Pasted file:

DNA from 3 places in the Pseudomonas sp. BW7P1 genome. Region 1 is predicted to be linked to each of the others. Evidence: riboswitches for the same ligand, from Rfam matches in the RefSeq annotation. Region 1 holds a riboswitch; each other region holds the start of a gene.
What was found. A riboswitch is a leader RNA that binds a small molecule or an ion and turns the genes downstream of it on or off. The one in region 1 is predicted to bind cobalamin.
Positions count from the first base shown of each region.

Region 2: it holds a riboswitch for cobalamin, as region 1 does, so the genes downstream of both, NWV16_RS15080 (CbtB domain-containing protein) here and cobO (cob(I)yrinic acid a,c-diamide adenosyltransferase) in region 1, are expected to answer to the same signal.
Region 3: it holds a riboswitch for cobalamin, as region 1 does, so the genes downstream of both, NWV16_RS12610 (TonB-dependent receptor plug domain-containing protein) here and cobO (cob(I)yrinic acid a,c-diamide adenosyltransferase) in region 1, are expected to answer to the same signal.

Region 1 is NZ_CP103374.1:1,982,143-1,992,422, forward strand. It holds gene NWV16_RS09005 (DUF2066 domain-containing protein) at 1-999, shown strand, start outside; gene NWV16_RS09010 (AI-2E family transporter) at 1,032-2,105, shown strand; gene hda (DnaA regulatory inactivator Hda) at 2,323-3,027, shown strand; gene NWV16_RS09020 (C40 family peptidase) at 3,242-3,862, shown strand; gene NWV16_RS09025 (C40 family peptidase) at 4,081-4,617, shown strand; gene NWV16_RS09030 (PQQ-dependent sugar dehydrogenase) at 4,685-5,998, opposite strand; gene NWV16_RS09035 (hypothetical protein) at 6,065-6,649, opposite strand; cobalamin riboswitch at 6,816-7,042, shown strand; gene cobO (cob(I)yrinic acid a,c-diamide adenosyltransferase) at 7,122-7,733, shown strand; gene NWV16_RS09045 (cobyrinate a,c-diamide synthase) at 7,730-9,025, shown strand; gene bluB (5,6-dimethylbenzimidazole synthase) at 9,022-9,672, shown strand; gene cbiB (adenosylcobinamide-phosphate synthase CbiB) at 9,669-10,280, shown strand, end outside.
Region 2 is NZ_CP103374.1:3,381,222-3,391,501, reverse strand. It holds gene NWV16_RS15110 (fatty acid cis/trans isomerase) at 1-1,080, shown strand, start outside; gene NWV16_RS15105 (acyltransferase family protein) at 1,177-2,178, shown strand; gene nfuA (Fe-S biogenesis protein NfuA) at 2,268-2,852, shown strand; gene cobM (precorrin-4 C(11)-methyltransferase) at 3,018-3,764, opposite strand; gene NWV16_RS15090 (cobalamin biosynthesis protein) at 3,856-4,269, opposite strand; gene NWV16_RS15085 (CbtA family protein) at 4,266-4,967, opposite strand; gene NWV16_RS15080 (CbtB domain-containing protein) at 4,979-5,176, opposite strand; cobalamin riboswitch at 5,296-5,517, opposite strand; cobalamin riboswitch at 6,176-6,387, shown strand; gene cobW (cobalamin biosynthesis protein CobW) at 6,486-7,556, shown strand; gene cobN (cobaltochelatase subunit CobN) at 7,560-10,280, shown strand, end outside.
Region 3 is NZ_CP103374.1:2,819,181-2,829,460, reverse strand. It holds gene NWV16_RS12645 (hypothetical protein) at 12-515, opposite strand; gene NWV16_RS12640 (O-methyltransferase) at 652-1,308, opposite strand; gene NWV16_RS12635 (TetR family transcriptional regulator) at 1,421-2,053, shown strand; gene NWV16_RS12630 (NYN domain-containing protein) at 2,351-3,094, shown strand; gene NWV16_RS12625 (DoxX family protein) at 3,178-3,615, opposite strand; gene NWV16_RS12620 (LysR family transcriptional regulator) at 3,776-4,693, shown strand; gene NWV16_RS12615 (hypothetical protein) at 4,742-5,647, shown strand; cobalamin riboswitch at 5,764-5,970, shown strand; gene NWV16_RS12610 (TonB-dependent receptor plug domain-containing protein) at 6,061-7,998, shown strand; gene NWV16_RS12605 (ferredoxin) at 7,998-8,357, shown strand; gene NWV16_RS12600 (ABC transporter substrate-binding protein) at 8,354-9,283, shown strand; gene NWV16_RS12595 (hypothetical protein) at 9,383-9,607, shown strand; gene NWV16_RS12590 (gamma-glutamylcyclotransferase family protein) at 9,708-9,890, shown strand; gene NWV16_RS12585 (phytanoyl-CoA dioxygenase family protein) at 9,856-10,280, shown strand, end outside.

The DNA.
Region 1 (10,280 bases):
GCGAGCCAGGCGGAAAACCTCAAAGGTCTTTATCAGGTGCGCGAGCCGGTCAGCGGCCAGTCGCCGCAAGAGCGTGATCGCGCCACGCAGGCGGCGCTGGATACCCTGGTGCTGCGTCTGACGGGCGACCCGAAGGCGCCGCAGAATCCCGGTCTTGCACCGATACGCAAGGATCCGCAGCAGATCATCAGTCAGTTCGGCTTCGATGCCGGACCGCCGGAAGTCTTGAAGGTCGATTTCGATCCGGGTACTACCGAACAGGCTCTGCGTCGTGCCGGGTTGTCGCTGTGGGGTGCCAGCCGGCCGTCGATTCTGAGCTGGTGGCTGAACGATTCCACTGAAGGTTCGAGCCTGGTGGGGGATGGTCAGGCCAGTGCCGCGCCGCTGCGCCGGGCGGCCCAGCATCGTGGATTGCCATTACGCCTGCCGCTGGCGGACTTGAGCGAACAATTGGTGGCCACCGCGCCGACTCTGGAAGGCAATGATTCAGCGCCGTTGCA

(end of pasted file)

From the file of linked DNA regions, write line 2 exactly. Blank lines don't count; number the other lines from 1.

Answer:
What was found. A riboswitch is a leader RNA that binds a small molecule or an ion and turns the genes downstream of it on or off. The one in region 1 is predicted to bind cobalamin.